The lights along the trail have been positioned artfully, shining through paper-thin, curtains of limestone, refracted through trembling droplets pregnant with calcite, glowing on the damp surface of 20-foot-tall spears of stone. The cavern remains a hallucinogenic fantasy of stone. I should feel trapped, oppressed, frail. But the cave seems alive, full of intent and long dreams. I sense the life in the darkness — the hidden bats, the 2,000 species of bacteria, the writhing nematodes, the warm, animate, anthropomorphic surfaces of the rocks themselves.

I stop to study a fantasy formation of stalactites oozing out of a fissure in the ceiling, mirrored by the blind groping upward from the floor of the stalagmites. They look organic, like I’m trapped in the bowels of some incomprehensible creature. And why should they not be alive? They formed, after all, from the fused skeletons of tiny sea creatures that settled to the bottom of a vanished sea some 330 million years ago.

The dissolved limestone has assumed a riot of forms, cave bacon, draperies, soda straws, fried eggs, totem polls, moonmilk, frostwork, helictites, boxwork, pillars, scallops, cave popcorn, calcite rafts, cave pearls, flowstone and rimstone. Because of the diversity of minerals that seep through the fissures of Kartchner Caverns, it’s considered one of the 10 most mineralogically diverse caves in the world.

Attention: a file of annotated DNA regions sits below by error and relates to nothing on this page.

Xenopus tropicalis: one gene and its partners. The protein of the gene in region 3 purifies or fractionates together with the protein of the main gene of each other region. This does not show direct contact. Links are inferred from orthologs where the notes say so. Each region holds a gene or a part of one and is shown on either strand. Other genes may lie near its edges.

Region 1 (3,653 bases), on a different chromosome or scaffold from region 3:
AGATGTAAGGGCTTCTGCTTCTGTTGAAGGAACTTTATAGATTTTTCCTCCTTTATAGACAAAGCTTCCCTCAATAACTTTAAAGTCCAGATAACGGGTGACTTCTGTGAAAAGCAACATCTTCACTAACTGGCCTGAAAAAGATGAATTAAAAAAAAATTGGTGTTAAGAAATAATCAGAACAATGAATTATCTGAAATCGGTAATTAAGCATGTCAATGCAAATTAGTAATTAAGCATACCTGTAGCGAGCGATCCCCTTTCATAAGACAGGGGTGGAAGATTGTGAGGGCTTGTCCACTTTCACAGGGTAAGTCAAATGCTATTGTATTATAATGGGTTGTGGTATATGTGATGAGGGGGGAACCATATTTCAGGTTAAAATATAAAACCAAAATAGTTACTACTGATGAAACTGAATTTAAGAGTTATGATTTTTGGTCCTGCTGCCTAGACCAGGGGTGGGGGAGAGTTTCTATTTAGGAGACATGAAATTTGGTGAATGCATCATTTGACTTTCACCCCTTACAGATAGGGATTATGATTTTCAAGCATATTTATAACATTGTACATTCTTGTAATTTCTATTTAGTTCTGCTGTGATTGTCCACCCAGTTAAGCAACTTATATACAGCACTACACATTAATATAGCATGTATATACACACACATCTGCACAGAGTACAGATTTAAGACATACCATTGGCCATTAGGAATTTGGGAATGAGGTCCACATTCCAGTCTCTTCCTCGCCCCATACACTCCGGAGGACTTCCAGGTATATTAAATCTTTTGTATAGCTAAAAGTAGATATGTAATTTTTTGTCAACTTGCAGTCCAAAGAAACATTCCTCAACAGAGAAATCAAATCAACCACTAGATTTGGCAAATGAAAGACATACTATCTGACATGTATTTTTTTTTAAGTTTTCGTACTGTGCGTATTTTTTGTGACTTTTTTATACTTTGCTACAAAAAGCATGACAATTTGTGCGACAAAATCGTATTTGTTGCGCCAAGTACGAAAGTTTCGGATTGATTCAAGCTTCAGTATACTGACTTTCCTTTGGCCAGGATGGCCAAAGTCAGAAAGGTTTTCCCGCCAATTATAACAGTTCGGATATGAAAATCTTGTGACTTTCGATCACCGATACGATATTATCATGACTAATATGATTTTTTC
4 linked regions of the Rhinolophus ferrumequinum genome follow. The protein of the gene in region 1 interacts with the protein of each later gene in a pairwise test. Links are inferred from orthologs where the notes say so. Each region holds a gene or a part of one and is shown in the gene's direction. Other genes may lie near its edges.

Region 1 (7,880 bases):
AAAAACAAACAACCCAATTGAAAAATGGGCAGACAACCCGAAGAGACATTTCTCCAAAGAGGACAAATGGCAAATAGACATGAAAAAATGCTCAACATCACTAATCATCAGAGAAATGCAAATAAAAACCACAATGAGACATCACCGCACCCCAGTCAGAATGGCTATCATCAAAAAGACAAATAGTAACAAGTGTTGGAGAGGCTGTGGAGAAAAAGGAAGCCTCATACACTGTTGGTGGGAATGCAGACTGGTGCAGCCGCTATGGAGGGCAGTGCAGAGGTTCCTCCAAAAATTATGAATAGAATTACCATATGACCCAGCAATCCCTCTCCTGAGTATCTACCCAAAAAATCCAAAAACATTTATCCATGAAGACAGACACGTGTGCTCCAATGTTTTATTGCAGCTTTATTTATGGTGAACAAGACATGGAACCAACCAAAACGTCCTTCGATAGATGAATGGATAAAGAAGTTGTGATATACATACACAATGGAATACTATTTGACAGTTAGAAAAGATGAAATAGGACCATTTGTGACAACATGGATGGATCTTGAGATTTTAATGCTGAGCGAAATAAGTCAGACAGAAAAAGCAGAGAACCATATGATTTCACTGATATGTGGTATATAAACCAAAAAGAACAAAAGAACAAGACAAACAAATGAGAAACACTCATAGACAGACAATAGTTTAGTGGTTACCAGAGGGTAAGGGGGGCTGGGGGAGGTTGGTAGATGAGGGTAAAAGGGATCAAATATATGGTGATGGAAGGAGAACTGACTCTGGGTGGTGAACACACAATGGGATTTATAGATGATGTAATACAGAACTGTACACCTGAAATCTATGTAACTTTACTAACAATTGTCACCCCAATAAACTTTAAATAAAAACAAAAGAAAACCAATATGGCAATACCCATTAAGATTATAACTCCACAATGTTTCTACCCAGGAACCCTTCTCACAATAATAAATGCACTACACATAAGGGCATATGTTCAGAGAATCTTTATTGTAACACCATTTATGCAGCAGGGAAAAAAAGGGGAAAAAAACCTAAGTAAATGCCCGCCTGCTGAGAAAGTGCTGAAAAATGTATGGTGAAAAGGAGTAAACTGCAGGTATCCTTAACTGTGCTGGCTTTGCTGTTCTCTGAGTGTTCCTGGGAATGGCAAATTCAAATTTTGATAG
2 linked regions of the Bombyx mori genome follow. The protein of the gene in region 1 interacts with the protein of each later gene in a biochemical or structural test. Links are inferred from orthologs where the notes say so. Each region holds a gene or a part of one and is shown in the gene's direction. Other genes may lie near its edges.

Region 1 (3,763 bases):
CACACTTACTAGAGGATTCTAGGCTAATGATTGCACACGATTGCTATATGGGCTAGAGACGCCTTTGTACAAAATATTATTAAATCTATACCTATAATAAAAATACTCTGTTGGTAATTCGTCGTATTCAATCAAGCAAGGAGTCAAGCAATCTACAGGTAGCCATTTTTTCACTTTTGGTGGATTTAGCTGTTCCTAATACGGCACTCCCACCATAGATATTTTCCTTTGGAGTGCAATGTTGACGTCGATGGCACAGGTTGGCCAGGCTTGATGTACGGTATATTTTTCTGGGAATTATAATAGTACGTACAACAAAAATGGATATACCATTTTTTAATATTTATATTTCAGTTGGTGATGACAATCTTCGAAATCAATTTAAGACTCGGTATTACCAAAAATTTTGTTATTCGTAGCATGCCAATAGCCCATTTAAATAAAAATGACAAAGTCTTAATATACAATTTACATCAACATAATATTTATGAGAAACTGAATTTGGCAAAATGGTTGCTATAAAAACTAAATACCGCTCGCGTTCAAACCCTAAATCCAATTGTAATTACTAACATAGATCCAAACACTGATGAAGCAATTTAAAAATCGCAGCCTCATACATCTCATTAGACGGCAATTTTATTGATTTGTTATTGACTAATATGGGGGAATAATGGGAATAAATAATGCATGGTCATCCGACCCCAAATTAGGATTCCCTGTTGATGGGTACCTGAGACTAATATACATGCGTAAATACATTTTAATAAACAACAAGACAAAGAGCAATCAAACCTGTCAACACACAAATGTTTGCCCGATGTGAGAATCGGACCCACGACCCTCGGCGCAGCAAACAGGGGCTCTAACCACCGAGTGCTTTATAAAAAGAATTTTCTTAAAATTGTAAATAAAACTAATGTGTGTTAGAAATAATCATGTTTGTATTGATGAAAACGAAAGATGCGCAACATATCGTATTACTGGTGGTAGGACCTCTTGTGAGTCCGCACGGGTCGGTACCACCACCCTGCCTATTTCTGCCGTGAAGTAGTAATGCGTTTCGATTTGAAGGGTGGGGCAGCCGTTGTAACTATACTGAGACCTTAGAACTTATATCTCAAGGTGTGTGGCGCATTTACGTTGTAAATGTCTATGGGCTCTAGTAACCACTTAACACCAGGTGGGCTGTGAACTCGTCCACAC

But just when it seems the cave is a safe womb, I remember the giant ground sloth and shudder. For life comes bound up with extinction, which waits in the darkness. Already in my wisp of a life, the people who I have loved and lost threaten to jostle aside those who remain to me. So I think of the sloth in wonder and sorrow.

The first explorers of Kartchner Caverns made a startling discovery in the mud of a long-sealed back room of the 2.4-mile-long network of tunnels dissolved by faintly acidic groundwater in the layers of sea bottom Escabrosa limestone buried in the Whetstone Mountains. They found the 86,000-year-old carcass of a Shasta Ground Sloth, a ponderous, plant-eater covered with long, shaggy red hair.